Streamlining your Teaching:

Once you’ve found the right guy to be your ‘Bob’ linebacker and you know where to line him up, how do you coach this guy?  If you have a large enough staff, this guy needs a coach just like an offense would have a tight end coach. If you are limited with coaches like we are, your linebacker coach works him primarily, but he spends time every day with your defensive line coach. We run a 3-step drill with all our linebackers in pre-practice every day that runs through all the blocks they will see from the line of scrimmage and at-depth that week. The player takes the first 3 steps we teach based on what block they will see. We do this with all the linebackers because when we play our 5 and 6 down fronts, the ‘Mike’ or ‘Will’ has to play on the line of scrimmage.  We want to make sure they see every block they can see.  We have them, partner, up, so they get a full five minutes to work this drill.  We will do run drills with our linebackers and defensive lineman so we can get all the reps of the on the line of scrimmage work they need for the week.  As the coordinator, I must do a great job of making sure we are getting our 3, 4, 5, and 6-down fronts called in practice.  I want to make sure we are getting a similar number of reps between our 3 and 4-down fronts in all the drills we do, in case changes are made during the game.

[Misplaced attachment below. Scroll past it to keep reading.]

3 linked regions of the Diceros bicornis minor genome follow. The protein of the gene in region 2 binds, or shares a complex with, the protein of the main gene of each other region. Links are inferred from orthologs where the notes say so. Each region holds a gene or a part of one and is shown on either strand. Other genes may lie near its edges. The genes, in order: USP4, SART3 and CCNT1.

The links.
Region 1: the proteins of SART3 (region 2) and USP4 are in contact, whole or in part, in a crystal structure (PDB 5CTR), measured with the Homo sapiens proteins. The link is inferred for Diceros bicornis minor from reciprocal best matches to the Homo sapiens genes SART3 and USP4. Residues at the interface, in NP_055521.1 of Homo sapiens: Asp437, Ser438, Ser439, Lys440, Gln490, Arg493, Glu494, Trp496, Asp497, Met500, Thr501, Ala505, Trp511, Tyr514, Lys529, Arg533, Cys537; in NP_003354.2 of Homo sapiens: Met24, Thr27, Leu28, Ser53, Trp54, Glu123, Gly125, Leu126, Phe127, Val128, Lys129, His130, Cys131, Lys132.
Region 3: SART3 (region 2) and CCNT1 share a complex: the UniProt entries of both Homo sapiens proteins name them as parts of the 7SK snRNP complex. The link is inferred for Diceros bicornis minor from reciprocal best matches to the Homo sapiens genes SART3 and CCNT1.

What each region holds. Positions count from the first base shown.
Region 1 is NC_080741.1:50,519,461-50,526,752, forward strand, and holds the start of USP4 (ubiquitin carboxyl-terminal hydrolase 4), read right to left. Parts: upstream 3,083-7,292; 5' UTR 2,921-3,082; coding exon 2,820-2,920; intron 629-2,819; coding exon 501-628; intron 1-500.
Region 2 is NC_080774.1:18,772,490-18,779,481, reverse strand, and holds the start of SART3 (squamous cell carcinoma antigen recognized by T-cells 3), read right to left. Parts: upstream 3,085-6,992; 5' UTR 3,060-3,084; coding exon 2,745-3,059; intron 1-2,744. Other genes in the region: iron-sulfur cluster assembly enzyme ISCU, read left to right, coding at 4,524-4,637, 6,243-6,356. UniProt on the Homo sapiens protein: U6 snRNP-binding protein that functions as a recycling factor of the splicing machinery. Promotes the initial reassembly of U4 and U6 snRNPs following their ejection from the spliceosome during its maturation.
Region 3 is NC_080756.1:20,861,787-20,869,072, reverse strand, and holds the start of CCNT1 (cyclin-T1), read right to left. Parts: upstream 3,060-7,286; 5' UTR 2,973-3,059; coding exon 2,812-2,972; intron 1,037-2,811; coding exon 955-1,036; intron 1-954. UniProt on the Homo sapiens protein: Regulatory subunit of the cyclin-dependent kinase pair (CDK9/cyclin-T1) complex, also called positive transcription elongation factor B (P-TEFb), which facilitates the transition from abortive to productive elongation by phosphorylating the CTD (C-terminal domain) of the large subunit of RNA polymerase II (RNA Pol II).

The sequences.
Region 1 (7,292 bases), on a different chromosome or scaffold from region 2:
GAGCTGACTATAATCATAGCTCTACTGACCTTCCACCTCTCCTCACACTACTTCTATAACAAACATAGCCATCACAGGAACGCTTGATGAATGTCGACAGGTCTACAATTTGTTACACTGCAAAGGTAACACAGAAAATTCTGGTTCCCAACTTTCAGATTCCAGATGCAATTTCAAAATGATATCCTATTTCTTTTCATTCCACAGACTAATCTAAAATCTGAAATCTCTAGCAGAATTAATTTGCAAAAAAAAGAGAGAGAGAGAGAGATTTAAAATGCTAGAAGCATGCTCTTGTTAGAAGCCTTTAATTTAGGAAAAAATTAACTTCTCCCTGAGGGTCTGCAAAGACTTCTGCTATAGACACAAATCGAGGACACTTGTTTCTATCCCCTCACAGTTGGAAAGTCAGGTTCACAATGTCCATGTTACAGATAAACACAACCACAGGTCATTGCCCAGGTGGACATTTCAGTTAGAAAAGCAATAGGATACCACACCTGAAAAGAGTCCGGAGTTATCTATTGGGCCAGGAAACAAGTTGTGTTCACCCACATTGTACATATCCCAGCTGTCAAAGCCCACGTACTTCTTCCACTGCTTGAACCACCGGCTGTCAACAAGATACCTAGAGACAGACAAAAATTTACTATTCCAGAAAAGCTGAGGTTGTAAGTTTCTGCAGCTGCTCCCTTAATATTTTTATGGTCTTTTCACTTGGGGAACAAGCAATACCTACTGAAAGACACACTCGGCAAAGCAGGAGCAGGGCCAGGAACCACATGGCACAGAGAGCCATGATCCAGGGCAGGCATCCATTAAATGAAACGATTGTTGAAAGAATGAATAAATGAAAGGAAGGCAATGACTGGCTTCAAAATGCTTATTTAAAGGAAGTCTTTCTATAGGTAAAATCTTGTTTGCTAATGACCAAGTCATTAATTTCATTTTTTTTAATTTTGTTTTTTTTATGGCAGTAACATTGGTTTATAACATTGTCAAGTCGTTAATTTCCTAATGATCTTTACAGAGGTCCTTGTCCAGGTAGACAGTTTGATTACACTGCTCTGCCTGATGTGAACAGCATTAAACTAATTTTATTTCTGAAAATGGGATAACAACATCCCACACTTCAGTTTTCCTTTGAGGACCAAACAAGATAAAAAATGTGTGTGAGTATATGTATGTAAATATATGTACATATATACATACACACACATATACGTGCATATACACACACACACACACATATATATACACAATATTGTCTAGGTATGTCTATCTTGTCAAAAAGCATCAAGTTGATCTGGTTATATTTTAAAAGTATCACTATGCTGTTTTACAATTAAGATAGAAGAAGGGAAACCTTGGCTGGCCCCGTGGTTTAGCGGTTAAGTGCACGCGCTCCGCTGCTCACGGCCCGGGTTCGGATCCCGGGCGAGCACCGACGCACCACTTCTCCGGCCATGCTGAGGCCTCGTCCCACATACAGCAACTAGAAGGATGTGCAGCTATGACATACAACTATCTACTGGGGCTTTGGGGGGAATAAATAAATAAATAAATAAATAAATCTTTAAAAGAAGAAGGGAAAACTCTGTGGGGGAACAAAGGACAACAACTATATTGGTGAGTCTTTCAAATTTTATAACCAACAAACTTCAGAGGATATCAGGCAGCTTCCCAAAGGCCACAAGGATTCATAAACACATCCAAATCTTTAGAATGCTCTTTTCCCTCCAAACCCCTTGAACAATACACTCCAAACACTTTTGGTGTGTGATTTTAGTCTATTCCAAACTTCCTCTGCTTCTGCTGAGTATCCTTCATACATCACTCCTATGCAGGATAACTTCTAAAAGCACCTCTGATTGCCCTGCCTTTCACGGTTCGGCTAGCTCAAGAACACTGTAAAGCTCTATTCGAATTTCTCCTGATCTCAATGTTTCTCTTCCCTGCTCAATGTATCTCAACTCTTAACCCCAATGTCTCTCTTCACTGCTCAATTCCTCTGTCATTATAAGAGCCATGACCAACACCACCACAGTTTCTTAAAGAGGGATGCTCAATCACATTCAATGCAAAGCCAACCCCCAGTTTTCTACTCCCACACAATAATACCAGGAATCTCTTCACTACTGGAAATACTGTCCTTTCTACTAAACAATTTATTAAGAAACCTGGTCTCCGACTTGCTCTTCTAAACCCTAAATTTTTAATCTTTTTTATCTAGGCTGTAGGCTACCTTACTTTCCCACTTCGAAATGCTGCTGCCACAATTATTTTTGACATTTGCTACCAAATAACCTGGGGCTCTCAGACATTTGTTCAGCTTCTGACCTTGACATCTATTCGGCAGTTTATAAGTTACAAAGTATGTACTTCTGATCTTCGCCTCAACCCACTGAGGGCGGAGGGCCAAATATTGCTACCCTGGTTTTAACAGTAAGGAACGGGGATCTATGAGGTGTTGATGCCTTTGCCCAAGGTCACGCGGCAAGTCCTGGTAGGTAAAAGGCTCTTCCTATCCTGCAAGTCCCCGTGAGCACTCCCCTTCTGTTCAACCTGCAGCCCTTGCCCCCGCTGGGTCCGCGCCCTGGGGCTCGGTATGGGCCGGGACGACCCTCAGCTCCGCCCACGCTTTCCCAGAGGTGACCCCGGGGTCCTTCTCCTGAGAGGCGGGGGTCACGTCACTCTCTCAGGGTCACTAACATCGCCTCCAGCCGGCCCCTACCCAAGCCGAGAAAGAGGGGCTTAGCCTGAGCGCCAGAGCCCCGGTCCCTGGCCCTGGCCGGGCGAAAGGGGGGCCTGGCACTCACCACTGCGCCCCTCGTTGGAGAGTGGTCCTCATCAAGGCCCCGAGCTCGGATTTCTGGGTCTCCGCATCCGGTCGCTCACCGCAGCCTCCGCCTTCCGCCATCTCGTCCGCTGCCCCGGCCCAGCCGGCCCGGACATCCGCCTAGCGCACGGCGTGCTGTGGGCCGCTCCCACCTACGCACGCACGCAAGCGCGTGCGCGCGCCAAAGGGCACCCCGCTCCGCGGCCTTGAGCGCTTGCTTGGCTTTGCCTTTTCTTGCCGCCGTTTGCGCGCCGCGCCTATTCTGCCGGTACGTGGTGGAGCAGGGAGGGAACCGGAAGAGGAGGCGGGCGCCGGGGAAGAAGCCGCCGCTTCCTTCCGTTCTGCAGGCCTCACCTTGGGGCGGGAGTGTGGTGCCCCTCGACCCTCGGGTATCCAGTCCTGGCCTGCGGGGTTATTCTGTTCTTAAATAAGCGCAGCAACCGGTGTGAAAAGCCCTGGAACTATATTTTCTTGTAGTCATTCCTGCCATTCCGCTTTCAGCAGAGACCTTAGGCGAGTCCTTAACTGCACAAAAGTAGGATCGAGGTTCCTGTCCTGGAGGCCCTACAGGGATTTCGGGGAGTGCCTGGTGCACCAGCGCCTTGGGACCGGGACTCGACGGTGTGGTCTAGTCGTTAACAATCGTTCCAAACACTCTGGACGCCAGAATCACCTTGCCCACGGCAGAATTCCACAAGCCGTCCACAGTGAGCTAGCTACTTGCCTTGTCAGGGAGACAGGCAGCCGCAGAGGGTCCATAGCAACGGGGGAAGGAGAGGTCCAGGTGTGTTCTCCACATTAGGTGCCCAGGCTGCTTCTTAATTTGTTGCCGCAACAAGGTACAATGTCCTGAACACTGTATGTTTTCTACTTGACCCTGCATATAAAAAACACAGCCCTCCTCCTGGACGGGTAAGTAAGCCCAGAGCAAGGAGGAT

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  • The open B gap rush concept in the stack front, which gives the Bob a two-way go on the Guard.
  • The pick stunt concept, where the Bob and Nose work off the Center.
  • The C gap rush concept, used in 4i fronts.
  • How the Bob LB gets tied into six-man rush principles
  • Plus, game film of all these concepts.

 

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Conclusion

We have tried to create mismatches with our ‘Bob’ linebacker for the last few years. If you have a guy in your system that can be a special player, but maybe he cannot play on the line of scrimmage every play or is not great with linebacker reads this might be a good option for you. We want an offense to limit the number of plays they bring into a game with all the looks we can get into. If they do not limit the number of plays, we feel they did not have enough time to block all the plays versus all our looks. I think this approach to be multiple with the same person has created a lot of headaches for offenses over the years and we see a much smaller menu of plays come game day.

 

 

Meet Coach Nick Davis: Nick Davis finished his seventh season on the Rose-Hulman staff and his fourth as defensive coordinator. Davis has led one of the nation's top defenses over his first four seasons. His “Spread Defense” has led the Heartland Collegiate Athletic Conference in total defense, scoring defense, sacks, interceptions, rushing defense, and 3rd down efficiency over his first four years. He has mentored several All-Conference, All-Region, Academic All-Americans, and All-Americans in his seven years at Rose-Hulman.